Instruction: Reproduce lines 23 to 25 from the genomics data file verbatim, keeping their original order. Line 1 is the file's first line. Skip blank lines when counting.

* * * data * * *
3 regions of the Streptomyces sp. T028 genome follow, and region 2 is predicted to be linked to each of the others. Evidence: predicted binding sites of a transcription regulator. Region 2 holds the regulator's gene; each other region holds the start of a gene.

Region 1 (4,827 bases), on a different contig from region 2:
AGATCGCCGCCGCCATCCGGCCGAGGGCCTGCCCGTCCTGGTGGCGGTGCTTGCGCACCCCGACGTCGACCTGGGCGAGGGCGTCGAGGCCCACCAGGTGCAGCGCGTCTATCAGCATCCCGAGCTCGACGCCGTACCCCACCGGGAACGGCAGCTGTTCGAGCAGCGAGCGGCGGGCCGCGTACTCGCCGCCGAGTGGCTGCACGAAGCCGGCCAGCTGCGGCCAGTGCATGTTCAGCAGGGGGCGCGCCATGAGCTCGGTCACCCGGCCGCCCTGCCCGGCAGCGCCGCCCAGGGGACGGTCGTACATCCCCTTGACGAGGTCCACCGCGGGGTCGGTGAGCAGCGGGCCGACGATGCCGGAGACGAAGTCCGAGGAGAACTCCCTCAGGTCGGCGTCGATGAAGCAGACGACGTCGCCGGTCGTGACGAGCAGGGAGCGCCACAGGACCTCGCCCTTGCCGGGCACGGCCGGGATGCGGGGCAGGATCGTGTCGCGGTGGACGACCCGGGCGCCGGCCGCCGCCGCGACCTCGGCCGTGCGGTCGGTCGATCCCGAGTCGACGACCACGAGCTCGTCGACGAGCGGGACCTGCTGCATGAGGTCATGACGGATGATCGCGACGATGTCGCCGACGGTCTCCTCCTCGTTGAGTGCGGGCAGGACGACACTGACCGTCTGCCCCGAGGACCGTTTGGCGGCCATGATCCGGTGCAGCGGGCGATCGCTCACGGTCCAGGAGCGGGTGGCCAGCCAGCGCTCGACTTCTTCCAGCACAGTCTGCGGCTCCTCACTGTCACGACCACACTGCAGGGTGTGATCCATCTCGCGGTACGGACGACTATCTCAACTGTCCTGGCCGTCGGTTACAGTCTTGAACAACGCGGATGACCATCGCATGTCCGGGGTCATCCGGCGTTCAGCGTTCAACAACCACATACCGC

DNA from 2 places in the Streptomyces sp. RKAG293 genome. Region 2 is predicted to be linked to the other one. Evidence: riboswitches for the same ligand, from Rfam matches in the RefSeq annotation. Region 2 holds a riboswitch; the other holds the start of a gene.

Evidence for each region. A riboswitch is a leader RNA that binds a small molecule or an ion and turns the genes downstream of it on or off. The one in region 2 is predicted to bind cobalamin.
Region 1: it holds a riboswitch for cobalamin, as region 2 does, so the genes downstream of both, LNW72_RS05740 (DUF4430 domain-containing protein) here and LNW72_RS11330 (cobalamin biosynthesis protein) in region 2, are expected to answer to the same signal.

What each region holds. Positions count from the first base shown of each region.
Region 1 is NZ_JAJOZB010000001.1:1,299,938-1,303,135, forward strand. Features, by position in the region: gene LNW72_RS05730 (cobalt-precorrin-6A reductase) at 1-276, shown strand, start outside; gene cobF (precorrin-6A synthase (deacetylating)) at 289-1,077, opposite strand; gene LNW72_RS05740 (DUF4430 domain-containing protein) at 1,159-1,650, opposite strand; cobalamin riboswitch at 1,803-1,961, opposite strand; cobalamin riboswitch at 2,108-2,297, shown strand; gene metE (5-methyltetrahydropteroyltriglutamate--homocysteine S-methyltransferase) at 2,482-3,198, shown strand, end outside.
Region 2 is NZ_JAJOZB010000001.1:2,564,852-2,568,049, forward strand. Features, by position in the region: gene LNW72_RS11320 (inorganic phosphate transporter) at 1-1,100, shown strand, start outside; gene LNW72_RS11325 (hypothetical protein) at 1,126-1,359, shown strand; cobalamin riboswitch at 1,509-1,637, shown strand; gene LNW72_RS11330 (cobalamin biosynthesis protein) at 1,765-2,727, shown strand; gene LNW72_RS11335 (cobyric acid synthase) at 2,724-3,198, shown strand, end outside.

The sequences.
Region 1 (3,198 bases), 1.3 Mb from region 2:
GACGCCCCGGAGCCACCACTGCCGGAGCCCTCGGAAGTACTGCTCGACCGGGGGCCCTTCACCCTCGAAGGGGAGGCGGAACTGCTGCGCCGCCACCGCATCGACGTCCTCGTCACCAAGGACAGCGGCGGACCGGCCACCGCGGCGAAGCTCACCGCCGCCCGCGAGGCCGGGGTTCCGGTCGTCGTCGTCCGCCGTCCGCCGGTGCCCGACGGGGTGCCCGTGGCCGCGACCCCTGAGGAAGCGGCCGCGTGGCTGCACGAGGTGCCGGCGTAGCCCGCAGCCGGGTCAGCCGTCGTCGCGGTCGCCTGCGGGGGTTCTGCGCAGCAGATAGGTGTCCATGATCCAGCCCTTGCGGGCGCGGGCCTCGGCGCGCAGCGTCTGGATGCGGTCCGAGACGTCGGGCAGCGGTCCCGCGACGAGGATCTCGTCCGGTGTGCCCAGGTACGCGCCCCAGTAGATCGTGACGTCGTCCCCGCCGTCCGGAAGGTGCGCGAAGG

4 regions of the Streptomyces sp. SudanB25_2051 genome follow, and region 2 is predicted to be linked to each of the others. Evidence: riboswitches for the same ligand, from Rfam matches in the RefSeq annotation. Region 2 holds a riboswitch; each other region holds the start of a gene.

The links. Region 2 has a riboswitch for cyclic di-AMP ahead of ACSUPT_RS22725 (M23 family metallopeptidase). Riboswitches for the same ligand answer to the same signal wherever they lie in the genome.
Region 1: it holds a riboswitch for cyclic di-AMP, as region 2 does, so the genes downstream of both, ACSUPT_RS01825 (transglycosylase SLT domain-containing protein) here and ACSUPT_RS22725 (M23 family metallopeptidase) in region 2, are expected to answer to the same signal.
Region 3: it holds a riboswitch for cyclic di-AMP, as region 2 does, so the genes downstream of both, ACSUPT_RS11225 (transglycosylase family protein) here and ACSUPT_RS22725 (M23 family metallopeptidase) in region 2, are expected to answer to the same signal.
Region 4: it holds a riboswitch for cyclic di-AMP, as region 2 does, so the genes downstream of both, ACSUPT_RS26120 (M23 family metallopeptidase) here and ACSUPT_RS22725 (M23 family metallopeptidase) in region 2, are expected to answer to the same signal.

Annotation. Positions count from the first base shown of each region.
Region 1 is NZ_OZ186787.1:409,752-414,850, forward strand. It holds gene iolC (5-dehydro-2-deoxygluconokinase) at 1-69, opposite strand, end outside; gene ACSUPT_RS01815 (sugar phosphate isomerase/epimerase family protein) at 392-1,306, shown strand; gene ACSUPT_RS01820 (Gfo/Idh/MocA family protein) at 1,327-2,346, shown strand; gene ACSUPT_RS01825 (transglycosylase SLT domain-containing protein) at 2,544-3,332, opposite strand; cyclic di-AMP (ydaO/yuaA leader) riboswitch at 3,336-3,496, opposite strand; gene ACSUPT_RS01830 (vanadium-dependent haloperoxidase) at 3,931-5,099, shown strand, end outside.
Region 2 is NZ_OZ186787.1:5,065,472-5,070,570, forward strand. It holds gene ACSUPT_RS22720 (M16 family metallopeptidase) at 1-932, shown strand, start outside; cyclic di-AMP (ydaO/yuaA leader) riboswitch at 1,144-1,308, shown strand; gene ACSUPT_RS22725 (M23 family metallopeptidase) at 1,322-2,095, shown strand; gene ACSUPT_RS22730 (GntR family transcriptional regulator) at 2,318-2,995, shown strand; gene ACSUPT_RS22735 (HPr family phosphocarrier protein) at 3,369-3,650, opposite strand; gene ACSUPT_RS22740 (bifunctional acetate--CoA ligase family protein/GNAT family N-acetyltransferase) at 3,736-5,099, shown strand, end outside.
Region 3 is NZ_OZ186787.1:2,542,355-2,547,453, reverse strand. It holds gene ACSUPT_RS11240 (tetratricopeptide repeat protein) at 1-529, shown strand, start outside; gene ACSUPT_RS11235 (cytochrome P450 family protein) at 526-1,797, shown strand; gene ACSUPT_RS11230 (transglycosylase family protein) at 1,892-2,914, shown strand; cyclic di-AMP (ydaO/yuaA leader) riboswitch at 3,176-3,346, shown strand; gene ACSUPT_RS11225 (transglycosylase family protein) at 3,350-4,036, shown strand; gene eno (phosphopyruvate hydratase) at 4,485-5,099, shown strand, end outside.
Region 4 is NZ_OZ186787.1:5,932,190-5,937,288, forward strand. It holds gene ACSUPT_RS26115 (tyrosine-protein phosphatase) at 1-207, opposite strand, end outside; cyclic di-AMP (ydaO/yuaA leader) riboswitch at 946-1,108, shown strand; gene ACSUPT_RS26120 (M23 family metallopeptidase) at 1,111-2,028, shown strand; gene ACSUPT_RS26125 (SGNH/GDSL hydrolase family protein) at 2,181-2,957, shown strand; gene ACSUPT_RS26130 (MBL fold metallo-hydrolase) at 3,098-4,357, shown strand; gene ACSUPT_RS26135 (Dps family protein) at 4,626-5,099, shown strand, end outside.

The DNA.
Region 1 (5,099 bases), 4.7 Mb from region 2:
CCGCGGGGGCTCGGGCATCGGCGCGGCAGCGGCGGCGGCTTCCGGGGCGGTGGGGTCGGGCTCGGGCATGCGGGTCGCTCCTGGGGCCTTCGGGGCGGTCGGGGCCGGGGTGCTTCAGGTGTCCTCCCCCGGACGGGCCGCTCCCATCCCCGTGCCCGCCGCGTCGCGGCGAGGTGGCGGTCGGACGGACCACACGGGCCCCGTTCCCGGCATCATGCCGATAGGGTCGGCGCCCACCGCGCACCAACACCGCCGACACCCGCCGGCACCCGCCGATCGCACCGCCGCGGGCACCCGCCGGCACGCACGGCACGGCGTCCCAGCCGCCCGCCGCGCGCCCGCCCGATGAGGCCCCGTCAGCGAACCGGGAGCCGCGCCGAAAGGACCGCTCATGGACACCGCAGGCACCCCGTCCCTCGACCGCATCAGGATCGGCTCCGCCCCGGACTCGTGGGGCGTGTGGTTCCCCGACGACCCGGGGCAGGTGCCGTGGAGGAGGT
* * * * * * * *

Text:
The DNA.
Region 1 (5,099 bases), 4.7 Mb from region 2:
CCGCGGGGGCTCGGGCATCGGCGCGGCAGCGGCGGCGGCTTCCGGGGCGGTGGGGTCGGGCTCGGGCATGCGGGTCGCTCCTGGGGCCTTCGGGGCGGTCGGGGCCGGGGTGCTTCAGGTGTCCTCCCCCGGACGGGCCGCTCCCATCCCCGTGCCCGCCGCGTCGCGGCGAGGTGGCGGTCGGACGGACCACACGGGCCCCGTTCCCGGCATCATGCCGATAGGGTCGGCGCCCACCGCGCACCAACACCGCCGACACCCGCCGGCACCCGCCGATCGCACCGCCGCGGGCACCCGCCGGCACGCACGGCACGGCGTCCCAGCCGCCCGCCGCGCGCCCGCCCGATGAGGCCCCGTCAGCGAACCGGGAGCCGCGCCGAAAGGACCGCTCATGGACACCGCAGGCACCCCGTCCCTCGACCGCATCAGGATCGGCTCCGCCCCGGACTCGTGGGGCGTGTGGTTCCCCGACGACCCGGGGCAGGTGCCGTGGAGGAGGT